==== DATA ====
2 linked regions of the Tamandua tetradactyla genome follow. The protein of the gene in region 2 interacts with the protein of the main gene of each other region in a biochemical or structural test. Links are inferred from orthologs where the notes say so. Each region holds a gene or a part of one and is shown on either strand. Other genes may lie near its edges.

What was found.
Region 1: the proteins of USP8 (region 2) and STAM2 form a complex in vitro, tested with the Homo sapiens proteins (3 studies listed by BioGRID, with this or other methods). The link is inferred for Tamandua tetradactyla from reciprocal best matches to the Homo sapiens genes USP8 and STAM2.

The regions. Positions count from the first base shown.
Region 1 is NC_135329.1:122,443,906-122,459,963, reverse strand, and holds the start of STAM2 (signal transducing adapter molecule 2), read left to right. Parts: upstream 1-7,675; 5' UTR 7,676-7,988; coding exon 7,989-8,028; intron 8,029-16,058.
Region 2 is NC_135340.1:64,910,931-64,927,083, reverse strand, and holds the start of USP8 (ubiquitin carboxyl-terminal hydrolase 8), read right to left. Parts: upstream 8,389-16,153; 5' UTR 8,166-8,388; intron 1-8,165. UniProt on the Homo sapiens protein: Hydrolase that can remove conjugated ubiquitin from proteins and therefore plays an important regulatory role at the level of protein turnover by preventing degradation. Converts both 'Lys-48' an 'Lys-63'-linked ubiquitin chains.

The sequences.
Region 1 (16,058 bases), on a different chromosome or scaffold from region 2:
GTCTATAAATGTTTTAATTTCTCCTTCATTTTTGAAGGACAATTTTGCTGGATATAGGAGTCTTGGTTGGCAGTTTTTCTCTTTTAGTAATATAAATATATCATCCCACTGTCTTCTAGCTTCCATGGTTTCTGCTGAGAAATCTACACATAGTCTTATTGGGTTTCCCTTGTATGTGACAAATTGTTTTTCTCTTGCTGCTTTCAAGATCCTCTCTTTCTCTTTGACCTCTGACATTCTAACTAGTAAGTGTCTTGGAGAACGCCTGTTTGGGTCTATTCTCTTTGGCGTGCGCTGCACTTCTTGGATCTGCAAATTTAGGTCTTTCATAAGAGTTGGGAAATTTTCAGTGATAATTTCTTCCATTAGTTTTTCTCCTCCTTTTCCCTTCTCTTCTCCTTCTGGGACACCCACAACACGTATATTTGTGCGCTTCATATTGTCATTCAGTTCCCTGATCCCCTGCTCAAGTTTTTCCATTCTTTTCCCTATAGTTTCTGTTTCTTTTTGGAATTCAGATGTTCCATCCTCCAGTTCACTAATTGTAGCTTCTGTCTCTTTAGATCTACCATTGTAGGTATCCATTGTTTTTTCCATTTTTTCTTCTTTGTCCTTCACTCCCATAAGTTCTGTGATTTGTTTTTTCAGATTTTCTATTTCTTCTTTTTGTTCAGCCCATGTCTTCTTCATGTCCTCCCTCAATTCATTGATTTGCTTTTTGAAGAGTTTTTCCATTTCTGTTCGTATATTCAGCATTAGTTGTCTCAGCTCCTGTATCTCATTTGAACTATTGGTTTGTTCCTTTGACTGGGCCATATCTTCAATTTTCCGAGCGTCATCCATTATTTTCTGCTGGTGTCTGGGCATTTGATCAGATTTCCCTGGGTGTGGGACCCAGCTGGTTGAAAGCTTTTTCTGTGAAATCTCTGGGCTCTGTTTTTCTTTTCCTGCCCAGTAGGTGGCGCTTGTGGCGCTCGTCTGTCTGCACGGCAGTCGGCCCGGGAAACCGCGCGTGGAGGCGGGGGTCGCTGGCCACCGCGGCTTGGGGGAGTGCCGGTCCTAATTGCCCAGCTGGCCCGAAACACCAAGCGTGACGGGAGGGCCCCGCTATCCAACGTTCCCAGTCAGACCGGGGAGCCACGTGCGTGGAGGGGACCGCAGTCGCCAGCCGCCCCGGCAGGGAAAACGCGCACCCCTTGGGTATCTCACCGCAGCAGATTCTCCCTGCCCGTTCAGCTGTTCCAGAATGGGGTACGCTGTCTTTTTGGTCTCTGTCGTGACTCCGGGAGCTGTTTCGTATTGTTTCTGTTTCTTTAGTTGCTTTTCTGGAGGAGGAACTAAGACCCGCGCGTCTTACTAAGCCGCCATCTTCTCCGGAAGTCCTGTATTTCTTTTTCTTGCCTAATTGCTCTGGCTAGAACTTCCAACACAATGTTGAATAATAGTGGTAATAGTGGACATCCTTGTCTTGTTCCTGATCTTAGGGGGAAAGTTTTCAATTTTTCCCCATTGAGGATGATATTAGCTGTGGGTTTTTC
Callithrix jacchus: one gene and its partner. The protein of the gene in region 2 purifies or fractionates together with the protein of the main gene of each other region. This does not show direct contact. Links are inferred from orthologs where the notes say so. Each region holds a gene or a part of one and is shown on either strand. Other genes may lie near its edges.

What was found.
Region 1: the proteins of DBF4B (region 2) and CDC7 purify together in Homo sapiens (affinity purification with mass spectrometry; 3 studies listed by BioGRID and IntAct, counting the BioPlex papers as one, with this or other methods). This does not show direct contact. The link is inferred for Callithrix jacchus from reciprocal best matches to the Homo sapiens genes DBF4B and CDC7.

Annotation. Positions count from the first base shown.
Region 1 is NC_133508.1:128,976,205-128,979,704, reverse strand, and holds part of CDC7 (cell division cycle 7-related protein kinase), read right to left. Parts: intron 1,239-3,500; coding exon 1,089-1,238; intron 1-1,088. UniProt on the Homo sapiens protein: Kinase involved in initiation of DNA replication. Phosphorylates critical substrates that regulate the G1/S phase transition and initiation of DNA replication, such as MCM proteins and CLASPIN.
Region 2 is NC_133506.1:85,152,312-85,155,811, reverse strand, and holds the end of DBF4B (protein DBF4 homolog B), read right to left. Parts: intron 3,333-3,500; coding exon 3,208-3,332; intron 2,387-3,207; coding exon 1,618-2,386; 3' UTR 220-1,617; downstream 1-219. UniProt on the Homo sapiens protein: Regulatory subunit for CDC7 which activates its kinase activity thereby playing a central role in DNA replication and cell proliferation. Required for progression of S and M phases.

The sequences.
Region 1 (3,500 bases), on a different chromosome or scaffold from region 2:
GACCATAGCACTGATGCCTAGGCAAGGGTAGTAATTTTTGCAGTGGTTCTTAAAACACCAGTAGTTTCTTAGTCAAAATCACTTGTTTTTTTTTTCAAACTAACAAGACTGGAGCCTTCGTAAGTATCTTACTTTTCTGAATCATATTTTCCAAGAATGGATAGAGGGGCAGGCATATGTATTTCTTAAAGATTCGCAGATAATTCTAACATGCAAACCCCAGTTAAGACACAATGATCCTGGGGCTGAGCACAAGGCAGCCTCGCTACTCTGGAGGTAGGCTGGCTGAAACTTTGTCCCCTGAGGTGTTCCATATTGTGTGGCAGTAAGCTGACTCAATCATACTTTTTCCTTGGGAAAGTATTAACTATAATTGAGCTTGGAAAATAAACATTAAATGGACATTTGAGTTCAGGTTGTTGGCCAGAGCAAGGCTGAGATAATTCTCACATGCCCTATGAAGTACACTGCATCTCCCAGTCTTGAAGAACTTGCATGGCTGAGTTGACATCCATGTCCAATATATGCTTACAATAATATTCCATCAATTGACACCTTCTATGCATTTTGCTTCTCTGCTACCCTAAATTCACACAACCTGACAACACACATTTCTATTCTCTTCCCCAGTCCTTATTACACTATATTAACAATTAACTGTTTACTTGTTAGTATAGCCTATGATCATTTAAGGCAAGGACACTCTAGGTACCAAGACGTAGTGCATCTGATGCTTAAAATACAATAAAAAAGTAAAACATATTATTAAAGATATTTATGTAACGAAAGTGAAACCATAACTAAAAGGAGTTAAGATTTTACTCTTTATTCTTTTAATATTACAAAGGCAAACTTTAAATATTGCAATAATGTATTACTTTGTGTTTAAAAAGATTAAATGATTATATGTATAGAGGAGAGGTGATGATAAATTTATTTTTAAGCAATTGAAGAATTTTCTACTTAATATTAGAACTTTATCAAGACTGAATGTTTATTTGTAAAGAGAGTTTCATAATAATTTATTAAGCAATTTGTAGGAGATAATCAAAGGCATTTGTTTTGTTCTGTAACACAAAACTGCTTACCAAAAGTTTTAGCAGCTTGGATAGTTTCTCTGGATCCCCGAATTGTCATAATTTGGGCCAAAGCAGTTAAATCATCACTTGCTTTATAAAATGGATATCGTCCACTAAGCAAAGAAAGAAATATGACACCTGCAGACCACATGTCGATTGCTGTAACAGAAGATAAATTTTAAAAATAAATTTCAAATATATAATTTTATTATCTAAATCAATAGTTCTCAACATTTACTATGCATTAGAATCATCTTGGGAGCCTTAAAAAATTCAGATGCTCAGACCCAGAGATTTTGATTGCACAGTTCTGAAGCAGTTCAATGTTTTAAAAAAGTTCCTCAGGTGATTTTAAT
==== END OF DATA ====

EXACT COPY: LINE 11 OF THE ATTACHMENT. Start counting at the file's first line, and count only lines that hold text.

What was found.